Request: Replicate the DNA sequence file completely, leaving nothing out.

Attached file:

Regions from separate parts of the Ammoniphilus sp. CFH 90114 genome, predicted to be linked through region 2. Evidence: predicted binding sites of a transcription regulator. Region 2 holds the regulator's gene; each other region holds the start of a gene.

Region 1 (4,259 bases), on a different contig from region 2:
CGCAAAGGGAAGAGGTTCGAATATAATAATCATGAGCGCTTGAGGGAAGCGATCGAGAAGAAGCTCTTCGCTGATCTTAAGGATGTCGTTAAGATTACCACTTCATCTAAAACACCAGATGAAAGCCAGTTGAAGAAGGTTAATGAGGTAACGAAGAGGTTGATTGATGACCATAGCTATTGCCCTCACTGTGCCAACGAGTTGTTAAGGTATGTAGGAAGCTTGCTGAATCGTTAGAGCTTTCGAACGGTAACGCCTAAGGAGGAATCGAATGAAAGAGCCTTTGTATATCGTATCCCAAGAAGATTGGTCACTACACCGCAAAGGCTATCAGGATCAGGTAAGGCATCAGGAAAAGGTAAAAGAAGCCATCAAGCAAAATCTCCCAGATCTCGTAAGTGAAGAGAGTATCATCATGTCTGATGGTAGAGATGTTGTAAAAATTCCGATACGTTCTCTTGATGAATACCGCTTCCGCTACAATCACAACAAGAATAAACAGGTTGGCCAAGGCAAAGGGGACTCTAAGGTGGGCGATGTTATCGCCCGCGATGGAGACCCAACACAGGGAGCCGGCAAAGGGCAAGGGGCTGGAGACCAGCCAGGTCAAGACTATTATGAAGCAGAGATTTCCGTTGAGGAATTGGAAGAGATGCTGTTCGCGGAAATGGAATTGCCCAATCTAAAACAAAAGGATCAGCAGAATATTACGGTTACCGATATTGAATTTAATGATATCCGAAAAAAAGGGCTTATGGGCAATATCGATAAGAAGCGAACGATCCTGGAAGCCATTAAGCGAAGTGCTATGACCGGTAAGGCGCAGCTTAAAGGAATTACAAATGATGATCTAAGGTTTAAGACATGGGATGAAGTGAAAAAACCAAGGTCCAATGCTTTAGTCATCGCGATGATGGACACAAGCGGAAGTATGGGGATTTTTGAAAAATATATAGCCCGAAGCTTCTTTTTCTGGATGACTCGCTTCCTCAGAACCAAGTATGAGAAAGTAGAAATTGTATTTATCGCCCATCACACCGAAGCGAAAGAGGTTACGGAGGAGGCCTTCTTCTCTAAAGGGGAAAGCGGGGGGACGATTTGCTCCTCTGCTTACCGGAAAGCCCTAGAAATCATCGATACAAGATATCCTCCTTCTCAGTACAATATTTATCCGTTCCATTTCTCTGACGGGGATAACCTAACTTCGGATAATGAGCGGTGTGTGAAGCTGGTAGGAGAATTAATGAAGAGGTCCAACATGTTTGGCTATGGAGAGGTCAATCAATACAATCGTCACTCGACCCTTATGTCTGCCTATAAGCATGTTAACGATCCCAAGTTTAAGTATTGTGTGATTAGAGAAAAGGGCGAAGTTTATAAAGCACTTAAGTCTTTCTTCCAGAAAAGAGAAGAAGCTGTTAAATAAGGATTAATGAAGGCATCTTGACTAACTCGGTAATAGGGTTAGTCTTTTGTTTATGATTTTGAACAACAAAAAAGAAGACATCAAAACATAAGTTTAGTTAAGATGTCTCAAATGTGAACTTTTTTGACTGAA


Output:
Regions from separate parts of the Ammoniphilus sp. CFH 90114 genome, predicted to be linked through region 2. Evidence: predicted binding sites of a transcription regulator. Region 2 holds the regulator's gene; each other region holds the start of a gene.

Region 1 (4,259 bases), on a different contig from region 2:
CGCAAAGGGAAGAGGTTCGAATATAATAATCATGAGCGCTTGAGGGAAGCGATCGAGAAGAAGCTCTTCGCTGATCTTAAGGATGTCGTTAAGATTACCACTTCATCTAAAACACCAGATGAAAGCCAGTTGAAGAAGGTTAATGAGGTAACGAAGAGGTTGATTGATGACCATAGCTATTGCCCTCACTGTGCCAACGAGTTGTTAAGGTATGTAGGAAGCTTGCTGAATCGTTAGAGCTTTCGAACGGTAACGCCTAAGGAGGAATCGAATGAAAGAGCCTTTGTATATCGTATCCCAAGAAGATTGGTCACTACACCGCAAAGGCTATCAGGATCAGGTAAGGCATCAGGAAAAGGTAAAAGAAGCCATCAAGCAAAATCTCCCAGATCTCGTAAGTGAAGAGAGTATCATCATGTCTGATGGTAGAGATGTTGTAAAAATTCCGATACGTTCTCTTGATGAATACCGCTTCCGCTACAATCACAACAAGAATAAACAGGTTGGCCAAGGCAAAGGGGACTCTAAGGTGGGCGATGTTATCGCCCGCGATGGAGACCCAACACAGGGAGCCGGCAAAGGGCAAGGGGCTGGAGACCAGCCAGGTCAAGACTATTATGAAGCAGAGATTTCCGTTGAGGAATTGGAAGAGATGCTGTTCGCGGAAATGGAATTGCCCAATCTAAAACAAAAGGATCAGCAGAATATTACGGTTACCGATATTGAATTTAATGATATCCGAAAAAAAGGGCTTATGGGCAATATCGATAAGAAGCGAACGATCCTGGAAGCCATTAAGCGAAGTGCTATGACCGGTAAGGCGCAGCTTAAAGGAATTACAAATGATGATCTAAGGTTTAAGACATGGGATGAAGTGAAAAAACCAAGGTCCAATGCTTTAGTCATCGCGATGATGGACACAAGCGGAAGTATGGGGATTTTTGAAAAATATATAGCCCGAAGCTTCTTTTTCTGGATGACTCGCTTCCTCAGAACCAAGTATGAGAAAGTAGAAATTGTATTTATCGCCCATCACACCGAAGCGAAAGAGGTTACGGAGGAGGCCTTCTTCTCTAAAGGGGAAAGCGGGGGGACGATTTGCTCCTCTGCTTACCGGAAAGCCCTAGAAATCATCGATACAAGATATCCTCCTTCTCAGTACAATATTTATCCGTTCCATTTCTCTGACGGGGATAACCTAACTTCGGATAATGAGCGGTGTGTGAAGCTGGTAGGAGAATTAATGAAGAGGTCCAACATGTTTGGCTATGGAGAGGTCAATCAATACAATCGTCACTCGACCCTTATGTCTGCCTATAAGCATGTTAACGATCCCAAGTTTAAGTATTGTGTGATTAGAGAAAAGGGCGAAGTTTATAAAGCACTTAAGTCTTTCTTCCAGAAAAGAGAAGAAGCTGTTAAATAAGGATTAATGAAGGCATCTTGACTAACTCGGTAATAGGGTTAGTCTTTTGTTTATGATTTTGAACAACAAAAAAGAAGACATCAAAACATAAGTTTAGTTAAGATGTCTCAAATGTGAACTTTTTTGACTGAA